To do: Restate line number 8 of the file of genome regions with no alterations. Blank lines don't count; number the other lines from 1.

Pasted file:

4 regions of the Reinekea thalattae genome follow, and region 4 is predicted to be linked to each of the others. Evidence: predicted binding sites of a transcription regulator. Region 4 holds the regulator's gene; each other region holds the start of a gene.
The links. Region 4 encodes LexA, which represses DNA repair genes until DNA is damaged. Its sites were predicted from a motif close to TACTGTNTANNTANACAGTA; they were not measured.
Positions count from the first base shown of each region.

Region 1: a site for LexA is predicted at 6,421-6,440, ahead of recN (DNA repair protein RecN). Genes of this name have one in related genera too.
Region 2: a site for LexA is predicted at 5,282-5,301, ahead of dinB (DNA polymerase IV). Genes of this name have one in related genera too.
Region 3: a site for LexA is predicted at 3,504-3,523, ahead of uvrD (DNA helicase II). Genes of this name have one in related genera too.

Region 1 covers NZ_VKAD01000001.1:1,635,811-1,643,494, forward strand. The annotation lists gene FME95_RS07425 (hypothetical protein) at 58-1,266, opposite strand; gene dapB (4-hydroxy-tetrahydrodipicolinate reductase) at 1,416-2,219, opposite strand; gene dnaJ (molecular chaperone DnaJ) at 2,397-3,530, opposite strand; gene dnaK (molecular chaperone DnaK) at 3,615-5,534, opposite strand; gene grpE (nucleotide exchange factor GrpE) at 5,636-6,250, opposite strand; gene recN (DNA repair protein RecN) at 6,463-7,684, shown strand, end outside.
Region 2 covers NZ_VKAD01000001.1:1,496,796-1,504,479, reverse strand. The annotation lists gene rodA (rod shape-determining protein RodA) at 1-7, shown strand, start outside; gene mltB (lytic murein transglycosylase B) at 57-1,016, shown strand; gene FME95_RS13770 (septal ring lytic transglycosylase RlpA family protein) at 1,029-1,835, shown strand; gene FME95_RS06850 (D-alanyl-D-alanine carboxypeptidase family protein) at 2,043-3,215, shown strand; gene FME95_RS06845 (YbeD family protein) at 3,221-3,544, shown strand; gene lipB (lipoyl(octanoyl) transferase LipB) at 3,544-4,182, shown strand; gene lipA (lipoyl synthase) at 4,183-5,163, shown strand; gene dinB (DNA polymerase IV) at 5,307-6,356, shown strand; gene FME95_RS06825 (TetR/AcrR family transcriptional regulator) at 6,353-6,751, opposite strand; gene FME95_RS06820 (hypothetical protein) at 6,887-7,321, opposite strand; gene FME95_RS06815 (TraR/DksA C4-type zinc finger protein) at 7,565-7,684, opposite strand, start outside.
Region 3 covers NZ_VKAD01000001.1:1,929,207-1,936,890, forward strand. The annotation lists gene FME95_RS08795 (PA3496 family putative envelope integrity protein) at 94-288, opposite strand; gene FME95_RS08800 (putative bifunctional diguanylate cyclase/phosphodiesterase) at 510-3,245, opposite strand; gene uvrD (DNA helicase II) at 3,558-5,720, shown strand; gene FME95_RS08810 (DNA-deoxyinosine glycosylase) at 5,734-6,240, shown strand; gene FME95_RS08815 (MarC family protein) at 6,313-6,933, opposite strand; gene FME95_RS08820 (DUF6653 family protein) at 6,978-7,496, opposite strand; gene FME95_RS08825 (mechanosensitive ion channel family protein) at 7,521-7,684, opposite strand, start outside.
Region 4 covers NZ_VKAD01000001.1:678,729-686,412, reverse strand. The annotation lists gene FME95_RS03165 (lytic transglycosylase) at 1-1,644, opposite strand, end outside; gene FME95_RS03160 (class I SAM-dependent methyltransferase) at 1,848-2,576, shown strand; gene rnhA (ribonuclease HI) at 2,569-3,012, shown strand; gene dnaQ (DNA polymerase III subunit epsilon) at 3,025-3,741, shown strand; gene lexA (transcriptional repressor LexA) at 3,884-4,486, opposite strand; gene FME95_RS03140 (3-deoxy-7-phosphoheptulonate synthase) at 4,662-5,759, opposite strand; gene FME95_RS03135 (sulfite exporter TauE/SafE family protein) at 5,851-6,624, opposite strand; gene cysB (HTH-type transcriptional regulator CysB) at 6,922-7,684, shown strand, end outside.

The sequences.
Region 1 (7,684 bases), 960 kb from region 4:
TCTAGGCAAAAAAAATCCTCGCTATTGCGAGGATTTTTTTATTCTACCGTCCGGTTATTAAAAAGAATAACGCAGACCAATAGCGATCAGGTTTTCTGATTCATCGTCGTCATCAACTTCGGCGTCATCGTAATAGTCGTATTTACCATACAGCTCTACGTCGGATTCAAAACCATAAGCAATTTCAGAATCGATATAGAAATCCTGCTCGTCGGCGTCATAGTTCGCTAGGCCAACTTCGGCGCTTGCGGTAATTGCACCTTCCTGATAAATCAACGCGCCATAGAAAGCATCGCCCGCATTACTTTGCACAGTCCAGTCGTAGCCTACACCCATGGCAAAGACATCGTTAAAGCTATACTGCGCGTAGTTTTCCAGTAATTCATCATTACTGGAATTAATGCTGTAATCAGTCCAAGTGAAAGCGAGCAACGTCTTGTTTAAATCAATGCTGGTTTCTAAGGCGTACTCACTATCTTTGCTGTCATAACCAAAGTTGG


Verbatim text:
Region 2 covers NZ_VKAD01000001.1:1,496,796-1,504,479, reverse strand. The annotation lists gene rodA (rod shape-determining protein RodA) at 1-7, shown strand, start outside; gene mltB (lytic murein transglycosylase B) at 57-1,016, shown strand; gene FME95_RS13770 (septal ring lytic transglycosylase RlpA family protein) at 1,029-1,835, shown strand; gene FME95_RS06850 (D-alanyl-D-alanine carboxypeptidase family protein) at 2,043-3,215, shown strand; gene FME95_RS06845 (YbeD family protein) at 3,221-3,544, shown strand; gene lipB (lipoyl(octanoyl) transferase LipB) at 3,544-4,182, shown strand; gene lipA (lipoyl synthase) at 4,183-5,163, shown strand; gene dinB (DNA polymerase IV) at 5,307-6,356, shown strand; gene FME95_RS06825 (TetR/AcrR family transcriptional regulator) at 6,353-6,751, opposite strand; gene FME95_RS06820 (hypothetical protein) at 6,887-7,321, opposite strand; gene FME95_RS06815 (TraR/DksA C4-type zinc finger protein) at 7,565-7,684, opposite strand, start outside.